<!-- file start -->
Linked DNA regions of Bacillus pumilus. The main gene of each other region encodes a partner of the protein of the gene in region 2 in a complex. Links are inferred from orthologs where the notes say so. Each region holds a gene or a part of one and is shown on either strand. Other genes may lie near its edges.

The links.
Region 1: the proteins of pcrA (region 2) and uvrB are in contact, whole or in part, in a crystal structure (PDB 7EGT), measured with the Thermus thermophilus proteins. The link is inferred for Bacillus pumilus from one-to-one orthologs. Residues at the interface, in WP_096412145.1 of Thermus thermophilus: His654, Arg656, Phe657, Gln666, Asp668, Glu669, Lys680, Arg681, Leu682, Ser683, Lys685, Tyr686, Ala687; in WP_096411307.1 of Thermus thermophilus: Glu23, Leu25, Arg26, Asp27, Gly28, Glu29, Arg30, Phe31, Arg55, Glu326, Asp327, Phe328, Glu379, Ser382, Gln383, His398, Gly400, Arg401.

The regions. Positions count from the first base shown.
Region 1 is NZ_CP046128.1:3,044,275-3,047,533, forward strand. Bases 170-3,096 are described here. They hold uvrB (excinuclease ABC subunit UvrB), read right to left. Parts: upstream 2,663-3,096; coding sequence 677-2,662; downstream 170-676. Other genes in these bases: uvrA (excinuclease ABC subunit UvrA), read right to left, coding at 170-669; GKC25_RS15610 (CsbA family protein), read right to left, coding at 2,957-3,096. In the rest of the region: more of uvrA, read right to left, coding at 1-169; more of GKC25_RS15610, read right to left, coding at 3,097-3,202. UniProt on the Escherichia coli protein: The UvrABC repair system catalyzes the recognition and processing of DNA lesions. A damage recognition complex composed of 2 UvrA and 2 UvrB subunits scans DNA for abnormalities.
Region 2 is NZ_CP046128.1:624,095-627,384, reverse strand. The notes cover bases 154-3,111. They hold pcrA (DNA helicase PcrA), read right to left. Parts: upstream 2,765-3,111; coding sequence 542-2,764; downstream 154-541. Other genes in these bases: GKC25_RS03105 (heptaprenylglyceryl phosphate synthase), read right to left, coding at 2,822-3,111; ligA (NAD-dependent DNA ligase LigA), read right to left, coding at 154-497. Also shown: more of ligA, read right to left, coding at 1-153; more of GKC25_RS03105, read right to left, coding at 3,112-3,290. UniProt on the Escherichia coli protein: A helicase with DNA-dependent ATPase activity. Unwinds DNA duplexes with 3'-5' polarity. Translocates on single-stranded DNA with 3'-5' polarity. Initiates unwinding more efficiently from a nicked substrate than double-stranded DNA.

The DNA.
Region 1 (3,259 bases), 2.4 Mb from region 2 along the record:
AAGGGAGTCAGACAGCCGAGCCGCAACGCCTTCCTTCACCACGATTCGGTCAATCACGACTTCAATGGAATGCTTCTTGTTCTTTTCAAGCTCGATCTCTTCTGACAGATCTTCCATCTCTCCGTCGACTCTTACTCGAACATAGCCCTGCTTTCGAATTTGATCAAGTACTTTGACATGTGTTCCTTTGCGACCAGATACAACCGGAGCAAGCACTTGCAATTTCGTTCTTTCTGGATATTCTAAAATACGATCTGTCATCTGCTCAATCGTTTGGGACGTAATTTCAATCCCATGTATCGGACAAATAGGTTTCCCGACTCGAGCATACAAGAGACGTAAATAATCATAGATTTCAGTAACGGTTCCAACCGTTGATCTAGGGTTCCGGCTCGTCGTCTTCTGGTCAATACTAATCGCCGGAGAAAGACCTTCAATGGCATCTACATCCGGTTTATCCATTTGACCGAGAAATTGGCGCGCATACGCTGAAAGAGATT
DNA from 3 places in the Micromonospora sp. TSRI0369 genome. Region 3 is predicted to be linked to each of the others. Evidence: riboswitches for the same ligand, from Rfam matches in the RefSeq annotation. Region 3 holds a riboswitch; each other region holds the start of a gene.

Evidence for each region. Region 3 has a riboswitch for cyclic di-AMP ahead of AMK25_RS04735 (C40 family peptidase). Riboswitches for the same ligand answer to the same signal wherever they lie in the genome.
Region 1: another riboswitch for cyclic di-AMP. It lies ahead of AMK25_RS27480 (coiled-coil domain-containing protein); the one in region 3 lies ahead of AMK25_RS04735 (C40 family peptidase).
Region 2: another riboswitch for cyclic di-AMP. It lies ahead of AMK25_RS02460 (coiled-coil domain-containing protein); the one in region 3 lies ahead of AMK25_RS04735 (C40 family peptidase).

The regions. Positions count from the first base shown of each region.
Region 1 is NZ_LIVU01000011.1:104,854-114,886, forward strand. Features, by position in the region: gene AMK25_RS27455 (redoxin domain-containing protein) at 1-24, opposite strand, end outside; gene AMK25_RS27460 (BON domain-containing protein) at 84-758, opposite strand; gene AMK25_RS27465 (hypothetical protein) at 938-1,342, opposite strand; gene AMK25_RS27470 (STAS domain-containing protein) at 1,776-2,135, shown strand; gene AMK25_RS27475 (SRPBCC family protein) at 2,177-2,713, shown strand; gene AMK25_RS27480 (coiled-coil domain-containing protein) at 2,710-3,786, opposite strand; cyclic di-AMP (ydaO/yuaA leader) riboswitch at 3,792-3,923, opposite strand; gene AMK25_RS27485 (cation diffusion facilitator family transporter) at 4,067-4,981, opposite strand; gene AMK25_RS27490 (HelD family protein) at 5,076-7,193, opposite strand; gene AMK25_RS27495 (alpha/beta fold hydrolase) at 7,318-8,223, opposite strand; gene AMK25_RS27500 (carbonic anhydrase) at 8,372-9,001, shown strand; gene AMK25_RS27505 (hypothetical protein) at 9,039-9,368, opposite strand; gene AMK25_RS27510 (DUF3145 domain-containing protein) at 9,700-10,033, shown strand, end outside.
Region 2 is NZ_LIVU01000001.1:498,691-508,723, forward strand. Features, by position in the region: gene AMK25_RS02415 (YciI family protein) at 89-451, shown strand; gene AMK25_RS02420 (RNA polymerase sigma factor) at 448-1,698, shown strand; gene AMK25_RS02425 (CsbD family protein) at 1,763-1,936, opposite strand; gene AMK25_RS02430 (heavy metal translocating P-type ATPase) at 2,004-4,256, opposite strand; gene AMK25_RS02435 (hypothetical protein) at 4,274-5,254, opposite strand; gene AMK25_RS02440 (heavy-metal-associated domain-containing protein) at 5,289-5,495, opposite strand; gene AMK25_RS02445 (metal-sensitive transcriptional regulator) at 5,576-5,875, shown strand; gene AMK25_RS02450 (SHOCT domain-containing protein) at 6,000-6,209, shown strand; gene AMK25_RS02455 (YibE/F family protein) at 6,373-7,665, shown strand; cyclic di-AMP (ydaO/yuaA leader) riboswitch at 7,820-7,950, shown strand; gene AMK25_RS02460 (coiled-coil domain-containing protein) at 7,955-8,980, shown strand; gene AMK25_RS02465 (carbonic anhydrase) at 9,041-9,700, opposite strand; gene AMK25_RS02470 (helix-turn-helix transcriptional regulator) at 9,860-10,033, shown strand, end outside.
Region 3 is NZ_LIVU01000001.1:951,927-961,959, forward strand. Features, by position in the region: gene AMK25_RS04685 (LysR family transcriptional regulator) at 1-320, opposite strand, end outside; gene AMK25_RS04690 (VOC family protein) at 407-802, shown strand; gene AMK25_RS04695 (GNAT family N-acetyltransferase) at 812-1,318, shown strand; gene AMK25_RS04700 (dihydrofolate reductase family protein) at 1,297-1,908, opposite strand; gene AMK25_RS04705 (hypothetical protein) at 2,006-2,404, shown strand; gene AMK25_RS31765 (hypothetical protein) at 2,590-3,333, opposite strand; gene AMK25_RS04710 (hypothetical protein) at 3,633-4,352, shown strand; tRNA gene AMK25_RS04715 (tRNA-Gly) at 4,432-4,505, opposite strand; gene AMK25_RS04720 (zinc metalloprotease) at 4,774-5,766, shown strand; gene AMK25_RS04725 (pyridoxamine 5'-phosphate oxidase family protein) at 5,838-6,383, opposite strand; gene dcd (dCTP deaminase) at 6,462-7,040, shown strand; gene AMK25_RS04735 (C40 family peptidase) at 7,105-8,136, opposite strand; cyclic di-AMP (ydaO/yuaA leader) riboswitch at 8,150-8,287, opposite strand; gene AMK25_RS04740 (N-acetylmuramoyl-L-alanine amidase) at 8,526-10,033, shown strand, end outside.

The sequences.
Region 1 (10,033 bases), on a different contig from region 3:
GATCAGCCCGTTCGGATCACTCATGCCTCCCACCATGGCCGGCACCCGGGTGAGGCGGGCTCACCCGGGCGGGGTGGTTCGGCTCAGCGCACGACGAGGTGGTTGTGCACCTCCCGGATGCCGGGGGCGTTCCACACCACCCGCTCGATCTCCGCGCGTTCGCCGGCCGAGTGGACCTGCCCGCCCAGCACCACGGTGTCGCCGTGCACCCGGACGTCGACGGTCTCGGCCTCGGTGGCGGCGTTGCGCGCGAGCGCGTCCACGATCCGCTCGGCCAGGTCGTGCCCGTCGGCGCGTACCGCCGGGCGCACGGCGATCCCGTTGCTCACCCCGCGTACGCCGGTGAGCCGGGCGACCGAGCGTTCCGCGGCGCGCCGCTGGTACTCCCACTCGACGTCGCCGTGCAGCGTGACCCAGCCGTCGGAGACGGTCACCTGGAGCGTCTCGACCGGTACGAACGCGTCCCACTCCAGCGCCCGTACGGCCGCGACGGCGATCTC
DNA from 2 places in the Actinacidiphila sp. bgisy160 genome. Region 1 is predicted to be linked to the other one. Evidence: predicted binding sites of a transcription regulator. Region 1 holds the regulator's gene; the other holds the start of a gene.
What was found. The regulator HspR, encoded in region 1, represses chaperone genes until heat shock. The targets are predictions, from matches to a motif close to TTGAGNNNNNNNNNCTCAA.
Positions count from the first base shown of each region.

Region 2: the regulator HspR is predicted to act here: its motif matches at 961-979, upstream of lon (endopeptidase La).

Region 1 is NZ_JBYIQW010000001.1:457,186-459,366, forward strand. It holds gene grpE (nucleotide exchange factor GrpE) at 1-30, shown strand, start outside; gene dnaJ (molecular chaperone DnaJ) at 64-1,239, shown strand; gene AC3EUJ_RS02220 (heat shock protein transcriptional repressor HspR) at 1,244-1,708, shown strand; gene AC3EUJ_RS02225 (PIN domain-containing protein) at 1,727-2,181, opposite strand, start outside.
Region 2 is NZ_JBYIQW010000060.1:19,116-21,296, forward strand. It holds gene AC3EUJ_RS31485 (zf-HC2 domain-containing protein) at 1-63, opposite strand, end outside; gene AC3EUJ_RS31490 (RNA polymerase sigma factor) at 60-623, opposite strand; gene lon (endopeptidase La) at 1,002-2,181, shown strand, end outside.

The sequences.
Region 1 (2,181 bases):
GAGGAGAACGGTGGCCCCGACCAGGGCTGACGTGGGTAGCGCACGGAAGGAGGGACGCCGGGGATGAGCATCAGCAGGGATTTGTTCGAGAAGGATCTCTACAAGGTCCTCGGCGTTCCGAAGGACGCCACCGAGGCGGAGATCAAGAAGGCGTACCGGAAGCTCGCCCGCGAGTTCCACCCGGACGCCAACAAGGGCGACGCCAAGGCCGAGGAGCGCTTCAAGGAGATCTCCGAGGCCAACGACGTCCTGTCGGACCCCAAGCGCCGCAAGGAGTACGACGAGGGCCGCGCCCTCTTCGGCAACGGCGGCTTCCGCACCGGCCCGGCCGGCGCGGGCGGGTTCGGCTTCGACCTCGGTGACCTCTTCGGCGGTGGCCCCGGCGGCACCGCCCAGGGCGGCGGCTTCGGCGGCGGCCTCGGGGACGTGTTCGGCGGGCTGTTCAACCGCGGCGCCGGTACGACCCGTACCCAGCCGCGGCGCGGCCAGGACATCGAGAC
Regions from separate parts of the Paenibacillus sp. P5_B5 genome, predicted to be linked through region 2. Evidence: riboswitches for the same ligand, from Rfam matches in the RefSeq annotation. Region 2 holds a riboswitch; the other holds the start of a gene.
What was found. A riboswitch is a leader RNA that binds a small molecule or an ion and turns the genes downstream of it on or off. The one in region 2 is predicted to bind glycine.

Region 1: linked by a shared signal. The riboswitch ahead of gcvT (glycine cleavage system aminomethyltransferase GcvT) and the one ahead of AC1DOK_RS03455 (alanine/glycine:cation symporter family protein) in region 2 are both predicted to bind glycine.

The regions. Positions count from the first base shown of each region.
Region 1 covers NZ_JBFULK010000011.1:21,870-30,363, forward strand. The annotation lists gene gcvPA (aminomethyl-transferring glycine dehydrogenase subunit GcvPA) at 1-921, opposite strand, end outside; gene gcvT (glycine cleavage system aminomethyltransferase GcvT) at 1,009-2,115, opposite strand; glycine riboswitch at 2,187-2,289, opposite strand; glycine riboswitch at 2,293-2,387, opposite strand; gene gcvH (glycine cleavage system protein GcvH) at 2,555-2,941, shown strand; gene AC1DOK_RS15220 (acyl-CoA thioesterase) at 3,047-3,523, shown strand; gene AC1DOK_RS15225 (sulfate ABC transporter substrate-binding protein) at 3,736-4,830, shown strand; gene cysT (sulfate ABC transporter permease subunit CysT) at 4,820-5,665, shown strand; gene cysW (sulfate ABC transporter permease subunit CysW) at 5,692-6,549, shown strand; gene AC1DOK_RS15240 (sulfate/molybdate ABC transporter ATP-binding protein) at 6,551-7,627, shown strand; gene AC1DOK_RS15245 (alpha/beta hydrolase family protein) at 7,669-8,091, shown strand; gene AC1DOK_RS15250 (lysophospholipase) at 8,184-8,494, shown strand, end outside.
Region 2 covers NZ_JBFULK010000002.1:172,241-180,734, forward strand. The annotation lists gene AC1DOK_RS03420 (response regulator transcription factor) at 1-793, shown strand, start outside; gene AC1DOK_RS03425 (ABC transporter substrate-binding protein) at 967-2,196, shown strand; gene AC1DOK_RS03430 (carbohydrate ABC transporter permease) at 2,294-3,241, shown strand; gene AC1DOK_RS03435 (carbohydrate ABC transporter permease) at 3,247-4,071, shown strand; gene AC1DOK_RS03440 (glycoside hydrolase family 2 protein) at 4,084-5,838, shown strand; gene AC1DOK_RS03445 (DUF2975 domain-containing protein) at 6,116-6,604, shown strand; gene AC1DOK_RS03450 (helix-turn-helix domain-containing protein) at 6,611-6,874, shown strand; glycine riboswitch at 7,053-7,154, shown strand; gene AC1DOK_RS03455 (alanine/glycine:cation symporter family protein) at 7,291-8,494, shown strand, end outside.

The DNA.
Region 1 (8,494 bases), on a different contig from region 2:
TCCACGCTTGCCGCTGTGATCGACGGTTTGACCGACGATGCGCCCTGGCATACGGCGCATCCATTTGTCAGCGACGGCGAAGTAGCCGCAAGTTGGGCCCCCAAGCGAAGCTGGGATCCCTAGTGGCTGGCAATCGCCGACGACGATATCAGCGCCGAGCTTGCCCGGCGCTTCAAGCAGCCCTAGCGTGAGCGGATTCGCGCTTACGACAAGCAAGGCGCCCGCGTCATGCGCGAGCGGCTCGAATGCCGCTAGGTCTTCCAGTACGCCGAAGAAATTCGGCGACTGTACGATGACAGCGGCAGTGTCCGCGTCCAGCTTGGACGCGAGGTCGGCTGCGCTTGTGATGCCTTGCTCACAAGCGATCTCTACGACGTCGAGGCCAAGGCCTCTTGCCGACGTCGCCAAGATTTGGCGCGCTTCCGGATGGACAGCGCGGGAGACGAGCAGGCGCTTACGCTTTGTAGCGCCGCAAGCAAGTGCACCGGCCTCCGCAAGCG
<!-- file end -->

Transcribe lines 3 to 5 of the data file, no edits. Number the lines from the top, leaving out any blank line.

Region 1: the proteins of pcrA (region 2) and uvrB are in contact, whole or in part, in a crystal structure (PDB 7EGT), measured with the Thermus thermophilus proteins. The link is inferred for Bacillus pumilus from one-to-one orthologs. Residues at the interface, in WP_096412145.1 of Thermus thermophilus: His654, Arg656, Phe657, Gln666, Asp668, Glu669, Lys680, Arg681, Leu682, Ser683, Lys685, Tyr686, Ala687; in WP_096411307.1 of Thermus thermophilus: Glu23, Leu25, Arg26, Asp27, Gly28, Glu29, Arg30, Phe31, Arg55, Glu326, Asp327, Phe328, Glu379, Ser382, Gln383, His398, Gly400, Arg401.

The regions. Positions count from the first base shown.
Region 1 is NZ_CP046128.1:3,044,275-3,047,533, forward strand. Bases 170-3,096 are described here. They hold uvrB (excinuclease ABC subunit UvrB), read right to left. Parts: upstream 2,663-3,096; coding sequence 677-2,662; downstream 170-676. Other genes in these bases: uvrA (excinuclease ABC subunit UvrA), read right to left, coding at 170-669; GKC25_RS15610 (CsbA family protein), read right to left, coding at 2,957-3,096. In the rest of the region: more of uvrA, read right to left, coding at 1-169; more of GKC25_RS15610, read right to left, coding at 3,097-3,202. UniProt on the Escherichia coli protein: The UvrABC repair system catalyzes the recognition and processing of DNA lesions. A damage recognition complex composed of 2 UvrA and 2 UvrB subunits scans DNA for abnormalities.